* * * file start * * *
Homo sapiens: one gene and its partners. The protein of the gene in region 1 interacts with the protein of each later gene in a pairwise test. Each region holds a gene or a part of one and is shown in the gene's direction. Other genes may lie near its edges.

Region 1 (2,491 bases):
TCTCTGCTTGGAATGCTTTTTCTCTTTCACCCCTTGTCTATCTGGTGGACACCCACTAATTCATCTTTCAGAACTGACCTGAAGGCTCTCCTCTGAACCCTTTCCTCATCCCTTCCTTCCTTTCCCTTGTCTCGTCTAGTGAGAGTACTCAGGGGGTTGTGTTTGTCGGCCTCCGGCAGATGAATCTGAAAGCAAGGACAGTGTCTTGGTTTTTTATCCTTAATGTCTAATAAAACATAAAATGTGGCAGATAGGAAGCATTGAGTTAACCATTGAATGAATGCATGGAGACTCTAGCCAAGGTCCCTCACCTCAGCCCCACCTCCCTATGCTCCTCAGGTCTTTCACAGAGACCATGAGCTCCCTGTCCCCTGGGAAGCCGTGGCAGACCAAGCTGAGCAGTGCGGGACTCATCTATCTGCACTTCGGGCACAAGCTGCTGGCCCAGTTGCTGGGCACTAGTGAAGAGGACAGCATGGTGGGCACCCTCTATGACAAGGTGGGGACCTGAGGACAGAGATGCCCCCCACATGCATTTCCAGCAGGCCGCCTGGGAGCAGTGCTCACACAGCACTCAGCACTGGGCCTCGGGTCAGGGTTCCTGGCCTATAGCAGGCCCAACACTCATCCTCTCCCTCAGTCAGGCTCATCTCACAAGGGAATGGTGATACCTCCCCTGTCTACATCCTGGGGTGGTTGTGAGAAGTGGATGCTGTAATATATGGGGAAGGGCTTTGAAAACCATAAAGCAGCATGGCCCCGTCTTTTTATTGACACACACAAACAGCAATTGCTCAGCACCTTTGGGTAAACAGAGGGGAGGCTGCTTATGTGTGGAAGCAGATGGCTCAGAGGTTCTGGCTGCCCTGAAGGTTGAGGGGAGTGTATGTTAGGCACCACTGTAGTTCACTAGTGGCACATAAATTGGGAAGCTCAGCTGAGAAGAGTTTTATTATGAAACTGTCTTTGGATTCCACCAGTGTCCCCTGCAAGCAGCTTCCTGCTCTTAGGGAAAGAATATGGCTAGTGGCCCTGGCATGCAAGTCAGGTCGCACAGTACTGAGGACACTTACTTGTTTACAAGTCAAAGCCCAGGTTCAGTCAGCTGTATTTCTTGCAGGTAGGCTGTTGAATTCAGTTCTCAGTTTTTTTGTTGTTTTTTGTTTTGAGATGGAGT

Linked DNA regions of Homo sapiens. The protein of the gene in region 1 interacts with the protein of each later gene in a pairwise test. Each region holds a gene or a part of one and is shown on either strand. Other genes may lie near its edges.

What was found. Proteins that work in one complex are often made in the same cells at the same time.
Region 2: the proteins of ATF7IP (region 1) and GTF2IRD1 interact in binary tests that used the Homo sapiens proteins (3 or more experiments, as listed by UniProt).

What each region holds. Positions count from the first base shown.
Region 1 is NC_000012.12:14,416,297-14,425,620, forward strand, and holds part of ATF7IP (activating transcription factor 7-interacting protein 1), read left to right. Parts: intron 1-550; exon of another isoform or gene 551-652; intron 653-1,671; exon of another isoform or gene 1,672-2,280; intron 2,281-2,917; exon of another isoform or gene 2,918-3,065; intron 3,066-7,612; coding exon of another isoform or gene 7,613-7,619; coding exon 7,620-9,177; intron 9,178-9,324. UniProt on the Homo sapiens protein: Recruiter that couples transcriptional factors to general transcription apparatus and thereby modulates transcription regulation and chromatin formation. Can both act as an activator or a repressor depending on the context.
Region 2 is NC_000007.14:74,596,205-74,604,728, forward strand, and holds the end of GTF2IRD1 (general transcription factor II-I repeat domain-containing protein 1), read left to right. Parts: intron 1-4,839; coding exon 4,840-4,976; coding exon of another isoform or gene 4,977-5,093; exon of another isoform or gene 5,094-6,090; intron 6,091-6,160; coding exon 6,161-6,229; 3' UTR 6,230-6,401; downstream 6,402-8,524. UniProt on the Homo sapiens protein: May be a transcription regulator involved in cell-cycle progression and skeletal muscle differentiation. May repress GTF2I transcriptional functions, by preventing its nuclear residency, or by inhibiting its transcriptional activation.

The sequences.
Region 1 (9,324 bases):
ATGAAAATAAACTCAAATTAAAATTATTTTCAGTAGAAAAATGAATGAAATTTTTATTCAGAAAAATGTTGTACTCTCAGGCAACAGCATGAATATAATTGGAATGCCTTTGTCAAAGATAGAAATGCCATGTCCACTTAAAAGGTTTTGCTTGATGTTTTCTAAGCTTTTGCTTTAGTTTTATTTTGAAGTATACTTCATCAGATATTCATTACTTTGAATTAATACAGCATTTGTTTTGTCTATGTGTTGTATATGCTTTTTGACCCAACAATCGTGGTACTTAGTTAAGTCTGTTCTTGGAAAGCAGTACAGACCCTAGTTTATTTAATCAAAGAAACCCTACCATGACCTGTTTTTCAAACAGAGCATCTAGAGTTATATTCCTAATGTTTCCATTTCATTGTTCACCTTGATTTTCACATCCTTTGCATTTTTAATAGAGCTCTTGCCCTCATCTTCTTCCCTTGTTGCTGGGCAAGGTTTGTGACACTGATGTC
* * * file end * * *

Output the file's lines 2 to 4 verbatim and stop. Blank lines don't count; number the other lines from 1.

Region 1 (2,491 bases):
TCTCTGCTTGGAATGCTTTTTCTCTTTCACCCCTTGTCTATCTGGTGGACACCCACTAATTCATCTTTCAGAACTGACCTGAAGGCTCTCCTCTGAACCCTTTCCTCATCCCTTCCTTCCTTTCCCTTGTCTCGTCTAGTGAGAGTACTCAGGGGGTTGTGTTTGTCGGCCTCCGGCAGATGAATCTGAAAGCAAGGACAGTGTCTTGGTTTTTTATCCTTAATGTCTAATAAAACATAAAATGTGGCAGATAGGAAGCATTGAGTTAACCATTGAATGAATGCATGGAGACTCTAGCCAAGGTCCCTCACCTCAGCCCCACCTCCCTATGCTCCTCAGGTCTTTCACAGAGACCATGAGCTCCCTGTCCCCTGGGAAGCCGTGGCAGACCAAGCTGAGCAGTGCGGGACTCATCTATCTGCACTTCGGGCACAAGCTGCTGGCCCAGTTGCTGGGCACTAGTGAAGAGGACAGCATGGTGGGCACCCTCTATGACAAGGTGGGGACCTGAGGACAGAGATGCCCCCCACATGCATTTCCAGCAGGCCGCCTGGGAGCAGTGCTCACACAGCACTCAGCACTGGGCCTCGGGTCAGGGTTCCTGGCCTATAGCAGGCCCAACACTCATCCTCTCCCTCAGTCAGGCTCATCTCACAAGGGAATGGTGATACCTCCCCTGTCTACATCCTGGGGTGGTTGTGAGAAGTGGATGCTGTAATATATGGGGAAGGGCTTTGAAAACCATAAAGCAGCATGGCCCCGTCTTTTTATTGACACACACAAACAGCAATTGCTCAGCACCTTTGGGTAAACAGAGGGGAGGCTGCTTATGTGTGGAAGCAGATGGCTCAGAGGTTCTGGCTGCCCTGAAGGTTGAGGGGAGTGTATGTTAGGCACCACTGTAGTTCACTAGTGGCACATAAATTGGGAAGCTCAGCTGAGAAGAGTTTTATTATGAAACTGTCTTTGGATTCCACCAGTGTCCCCTGCAAGCAGCTTCCTGCTCTTAGGGAAAGAATATGGCTAGTGGCCCTGGCATGCAAGTCAGGTCGCACAGTACTGAGGACACTTACTTGTTTACAAGTCAAAGCCCAGGTTCAGTCAGCTGTATTTCTTGCAGGTAGGCTGTTGAATTCAGTTCTCAGTTTTTTTGTTGTTTTTTGTTTTGAGATGGAGT

Linked DNA regions of Homo sapiens. The protein of the gene in region 1 interacts with the protein of each later gene in a pairwise test. Each region holds a gene or a part of one and is shown on either strand. Other genes may lie near its edges.